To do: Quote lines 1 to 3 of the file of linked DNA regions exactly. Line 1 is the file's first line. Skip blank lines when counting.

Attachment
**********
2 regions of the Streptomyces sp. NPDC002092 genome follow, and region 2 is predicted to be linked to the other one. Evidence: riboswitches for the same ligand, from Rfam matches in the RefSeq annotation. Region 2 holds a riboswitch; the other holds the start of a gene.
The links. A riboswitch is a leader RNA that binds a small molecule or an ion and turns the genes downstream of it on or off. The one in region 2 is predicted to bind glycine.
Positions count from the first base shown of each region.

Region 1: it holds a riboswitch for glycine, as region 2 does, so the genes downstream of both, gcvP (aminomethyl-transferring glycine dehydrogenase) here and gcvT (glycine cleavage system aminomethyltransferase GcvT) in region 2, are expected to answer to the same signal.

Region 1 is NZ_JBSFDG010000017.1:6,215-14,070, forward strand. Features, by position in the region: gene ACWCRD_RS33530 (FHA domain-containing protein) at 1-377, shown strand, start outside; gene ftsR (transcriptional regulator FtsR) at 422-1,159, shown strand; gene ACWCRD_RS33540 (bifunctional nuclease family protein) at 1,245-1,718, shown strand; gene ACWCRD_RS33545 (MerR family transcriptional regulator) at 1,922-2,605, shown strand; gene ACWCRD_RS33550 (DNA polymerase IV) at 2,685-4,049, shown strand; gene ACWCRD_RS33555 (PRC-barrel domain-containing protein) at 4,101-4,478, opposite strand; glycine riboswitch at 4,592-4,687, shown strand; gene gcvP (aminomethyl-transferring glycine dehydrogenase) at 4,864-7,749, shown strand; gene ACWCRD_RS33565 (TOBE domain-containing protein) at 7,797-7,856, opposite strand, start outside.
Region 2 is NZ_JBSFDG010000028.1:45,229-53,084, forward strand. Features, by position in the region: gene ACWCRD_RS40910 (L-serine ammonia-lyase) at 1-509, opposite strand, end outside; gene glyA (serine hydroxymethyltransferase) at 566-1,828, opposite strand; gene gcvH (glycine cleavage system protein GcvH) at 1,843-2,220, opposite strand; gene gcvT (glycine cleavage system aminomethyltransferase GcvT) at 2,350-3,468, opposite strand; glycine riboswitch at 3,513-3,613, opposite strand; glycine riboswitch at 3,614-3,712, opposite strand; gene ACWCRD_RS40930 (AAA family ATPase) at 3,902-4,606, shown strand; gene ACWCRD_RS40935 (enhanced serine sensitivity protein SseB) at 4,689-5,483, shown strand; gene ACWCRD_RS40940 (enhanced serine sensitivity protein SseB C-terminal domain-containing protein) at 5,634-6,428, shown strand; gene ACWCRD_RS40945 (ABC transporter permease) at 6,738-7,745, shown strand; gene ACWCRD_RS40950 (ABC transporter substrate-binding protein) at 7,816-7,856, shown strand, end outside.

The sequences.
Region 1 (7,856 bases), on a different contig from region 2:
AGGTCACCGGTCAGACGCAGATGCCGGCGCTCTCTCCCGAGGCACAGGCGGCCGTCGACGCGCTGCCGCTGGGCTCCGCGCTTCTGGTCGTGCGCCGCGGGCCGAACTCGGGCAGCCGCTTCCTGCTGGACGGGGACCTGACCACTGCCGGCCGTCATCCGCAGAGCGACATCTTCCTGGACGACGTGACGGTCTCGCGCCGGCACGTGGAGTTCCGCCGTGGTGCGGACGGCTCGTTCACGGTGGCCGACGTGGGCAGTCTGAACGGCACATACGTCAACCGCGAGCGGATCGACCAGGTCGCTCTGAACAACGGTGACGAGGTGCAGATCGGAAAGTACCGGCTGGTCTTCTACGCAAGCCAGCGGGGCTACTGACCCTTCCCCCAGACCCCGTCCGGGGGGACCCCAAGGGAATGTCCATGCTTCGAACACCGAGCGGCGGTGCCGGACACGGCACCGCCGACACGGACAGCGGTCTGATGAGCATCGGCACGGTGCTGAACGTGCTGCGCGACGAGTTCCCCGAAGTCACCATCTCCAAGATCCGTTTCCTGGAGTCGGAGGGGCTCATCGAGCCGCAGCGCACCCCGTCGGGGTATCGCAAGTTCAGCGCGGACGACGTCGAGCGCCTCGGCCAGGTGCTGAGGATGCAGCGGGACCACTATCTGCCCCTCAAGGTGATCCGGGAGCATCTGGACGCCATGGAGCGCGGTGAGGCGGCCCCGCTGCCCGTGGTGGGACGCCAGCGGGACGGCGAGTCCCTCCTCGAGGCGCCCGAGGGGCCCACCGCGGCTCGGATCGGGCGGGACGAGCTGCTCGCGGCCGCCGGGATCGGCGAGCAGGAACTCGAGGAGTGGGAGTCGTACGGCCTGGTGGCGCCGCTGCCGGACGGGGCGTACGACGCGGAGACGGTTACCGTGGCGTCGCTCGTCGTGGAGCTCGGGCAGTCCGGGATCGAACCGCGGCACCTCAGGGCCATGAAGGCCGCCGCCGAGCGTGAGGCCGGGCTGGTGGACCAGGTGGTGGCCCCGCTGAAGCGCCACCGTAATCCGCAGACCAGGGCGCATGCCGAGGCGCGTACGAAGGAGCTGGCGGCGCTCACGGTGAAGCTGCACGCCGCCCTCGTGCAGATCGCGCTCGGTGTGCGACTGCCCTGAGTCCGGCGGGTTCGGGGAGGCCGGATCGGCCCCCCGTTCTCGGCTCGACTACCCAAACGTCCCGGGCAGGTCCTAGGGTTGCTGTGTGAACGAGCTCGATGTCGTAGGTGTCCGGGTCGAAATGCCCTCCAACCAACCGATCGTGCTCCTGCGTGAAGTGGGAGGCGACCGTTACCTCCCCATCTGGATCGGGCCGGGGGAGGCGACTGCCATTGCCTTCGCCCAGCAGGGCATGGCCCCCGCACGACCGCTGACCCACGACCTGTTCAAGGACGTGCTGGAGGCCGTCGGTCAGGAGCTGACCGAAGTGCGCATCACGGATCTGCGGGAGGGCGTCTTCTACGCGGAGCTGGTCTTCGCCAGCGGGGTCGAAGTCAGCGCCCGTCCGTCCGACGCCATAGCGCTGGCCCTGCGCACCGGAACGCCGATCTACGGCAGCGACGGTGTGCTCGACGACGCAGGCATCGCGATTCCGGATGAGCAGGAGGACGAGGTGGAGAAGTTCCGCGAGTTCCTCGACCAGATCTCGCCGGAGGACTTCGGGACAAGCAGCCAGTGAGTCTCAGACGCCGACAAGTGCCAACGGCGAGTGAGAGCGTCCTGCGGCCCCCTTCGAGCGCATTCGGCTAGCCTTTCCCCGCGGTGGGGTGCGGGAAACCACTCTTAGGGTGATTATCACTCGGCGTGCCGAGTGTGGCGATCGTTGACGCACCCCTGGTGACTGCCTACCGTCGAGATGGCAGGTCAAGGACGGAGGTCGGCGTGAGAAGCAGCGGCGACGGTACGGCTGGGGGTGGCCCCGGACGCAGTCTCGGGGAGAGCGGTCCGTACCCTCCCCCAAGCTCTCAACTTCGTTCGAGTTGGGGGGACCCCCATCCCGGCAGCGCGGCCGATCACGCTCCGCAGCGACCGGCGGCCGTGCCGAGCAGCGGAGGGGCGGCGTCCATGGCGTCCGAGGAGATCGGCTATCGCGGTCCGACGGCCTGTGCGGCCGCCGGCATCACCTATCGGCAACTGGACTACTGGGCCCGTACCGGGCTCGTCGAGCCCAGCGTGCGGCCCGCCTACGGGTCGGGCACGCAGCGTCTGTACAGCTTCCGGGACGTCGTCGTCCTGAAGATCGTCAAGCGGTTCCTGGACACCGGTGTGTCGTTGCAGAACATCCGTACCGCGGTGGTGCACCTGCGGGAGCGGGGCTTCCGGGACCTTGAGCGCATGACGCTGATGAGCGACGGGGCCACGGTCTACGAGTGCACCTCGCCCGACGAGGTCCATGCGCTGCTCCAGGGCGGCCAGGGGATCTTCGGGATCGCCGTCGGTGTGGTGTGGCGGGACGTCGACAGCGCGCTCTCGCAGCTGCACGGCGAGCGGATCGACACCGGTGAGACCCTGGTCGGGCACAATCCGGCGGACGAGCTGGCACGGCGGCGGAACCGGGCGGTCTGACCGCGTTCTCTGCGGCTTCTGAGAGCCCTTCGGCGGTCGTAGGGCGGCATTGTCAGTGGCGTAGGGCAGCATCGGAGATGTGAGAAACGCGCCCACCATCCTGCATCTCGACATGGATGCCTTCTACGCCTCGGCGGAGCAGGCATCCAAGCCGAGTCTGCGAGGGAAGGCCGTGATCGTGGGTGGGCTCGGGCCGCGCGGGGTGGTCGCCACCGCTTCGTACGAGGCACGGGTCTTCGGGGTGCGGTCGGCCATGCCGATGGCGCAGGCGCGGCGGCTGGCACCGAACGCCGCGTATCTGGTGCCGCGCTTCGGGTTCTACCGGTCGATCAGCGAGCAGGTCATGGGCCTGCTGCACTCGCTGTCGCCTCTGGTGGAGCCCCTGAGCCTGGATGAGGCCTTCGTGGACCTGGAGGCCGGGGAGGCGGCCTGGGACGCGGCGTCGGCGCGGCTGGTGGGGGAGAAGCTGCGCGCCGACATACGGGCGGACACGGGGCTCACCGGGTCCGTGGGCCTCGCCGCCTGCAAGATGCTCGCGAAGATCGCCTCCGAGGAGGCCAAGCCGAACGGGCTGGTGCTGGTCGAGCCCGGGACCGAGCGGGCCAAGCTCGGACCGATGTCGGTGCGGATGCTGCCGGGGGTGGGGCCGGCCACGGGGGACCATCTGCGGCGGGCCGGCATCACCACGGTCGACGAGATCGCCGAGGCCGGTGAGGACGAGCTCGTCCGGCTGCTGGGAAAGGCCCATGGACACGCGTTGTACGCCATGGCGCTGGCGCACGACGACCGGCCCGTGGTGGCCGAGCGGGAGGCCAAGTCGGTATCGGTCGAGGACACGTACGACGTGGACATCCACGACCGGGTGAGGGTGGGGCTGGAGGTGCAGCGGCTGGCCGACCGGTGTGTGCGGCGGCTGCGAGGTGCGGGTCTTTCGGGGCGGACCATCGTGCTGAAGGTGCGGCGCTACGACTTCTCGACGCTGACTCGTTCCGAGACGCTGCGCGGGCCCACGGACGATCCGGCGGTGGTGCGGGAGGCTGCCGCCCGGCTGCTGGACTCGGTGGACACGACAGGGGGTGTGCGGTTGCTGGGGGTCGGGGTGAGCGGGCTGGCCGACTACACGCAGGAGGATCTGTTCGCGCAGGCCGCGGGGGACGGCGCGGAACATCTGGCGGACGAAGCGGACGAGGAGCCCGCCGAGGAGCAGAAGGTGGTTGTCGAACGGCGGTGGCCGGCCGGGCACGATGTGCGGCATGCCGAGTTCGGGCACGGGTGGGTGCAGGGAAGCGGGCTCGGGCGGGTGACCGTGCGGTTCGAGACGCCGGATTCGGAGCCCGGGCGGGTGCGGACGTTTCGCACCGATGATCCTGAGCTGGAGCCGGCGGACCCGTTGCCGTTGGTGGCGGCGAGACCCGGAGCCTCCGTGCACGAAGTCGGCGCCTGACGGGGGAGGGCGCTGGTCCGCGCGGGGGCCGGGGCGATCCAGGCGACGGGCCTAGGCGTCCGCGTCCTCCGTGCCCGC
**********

2 regions of the Streptomyces sp. NPDC002092 genome follow, and region 2 is predicted to be linked to the other one. Evidence: riboswitches for the same ligand, from Rfam matches in the RefSeq annotation. Region 2 holds a riboswitch; the other holds the start of a gene.
The links. A riboswitch is a leader RNA that binds a small molecule or an ion and turns the genes downstream of it on or off. The one in region 2 is predicted to bind glycine.
Positions count from the first base shown of each region.